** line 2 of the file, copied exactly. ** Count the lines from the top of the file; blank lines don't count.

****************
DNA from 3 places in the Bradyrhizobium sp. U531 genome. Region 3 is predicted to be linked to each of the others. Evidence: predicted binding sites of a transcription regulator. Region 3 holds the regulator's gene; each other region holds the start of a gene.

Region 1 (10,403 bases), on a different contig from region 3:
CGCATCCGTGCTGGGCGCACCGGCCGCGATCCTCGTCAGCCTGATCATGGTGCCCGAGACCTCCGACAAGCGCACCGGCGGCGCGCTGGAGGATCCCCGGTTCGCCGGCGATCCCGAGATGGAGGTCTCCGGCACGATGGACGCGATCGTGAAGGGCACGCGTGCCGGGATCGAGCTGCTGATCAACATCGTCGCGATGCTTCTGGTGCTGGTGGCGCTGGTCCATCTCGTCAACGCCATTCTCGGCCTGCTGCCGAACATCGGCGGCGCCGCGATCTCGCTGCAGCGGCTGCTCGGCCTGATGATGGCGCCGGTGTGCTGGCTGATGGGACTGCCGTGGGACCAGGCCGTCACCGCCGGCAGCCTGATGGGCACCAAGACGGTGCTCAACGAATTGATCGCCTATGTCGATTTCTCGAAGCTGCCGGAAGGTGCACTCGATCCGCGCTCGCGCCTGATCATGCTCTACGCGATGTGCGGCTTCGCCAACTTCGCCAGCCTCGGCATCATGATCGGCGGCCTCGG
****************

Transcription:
Region 1 (10,403 bases), on a different contig from region 3: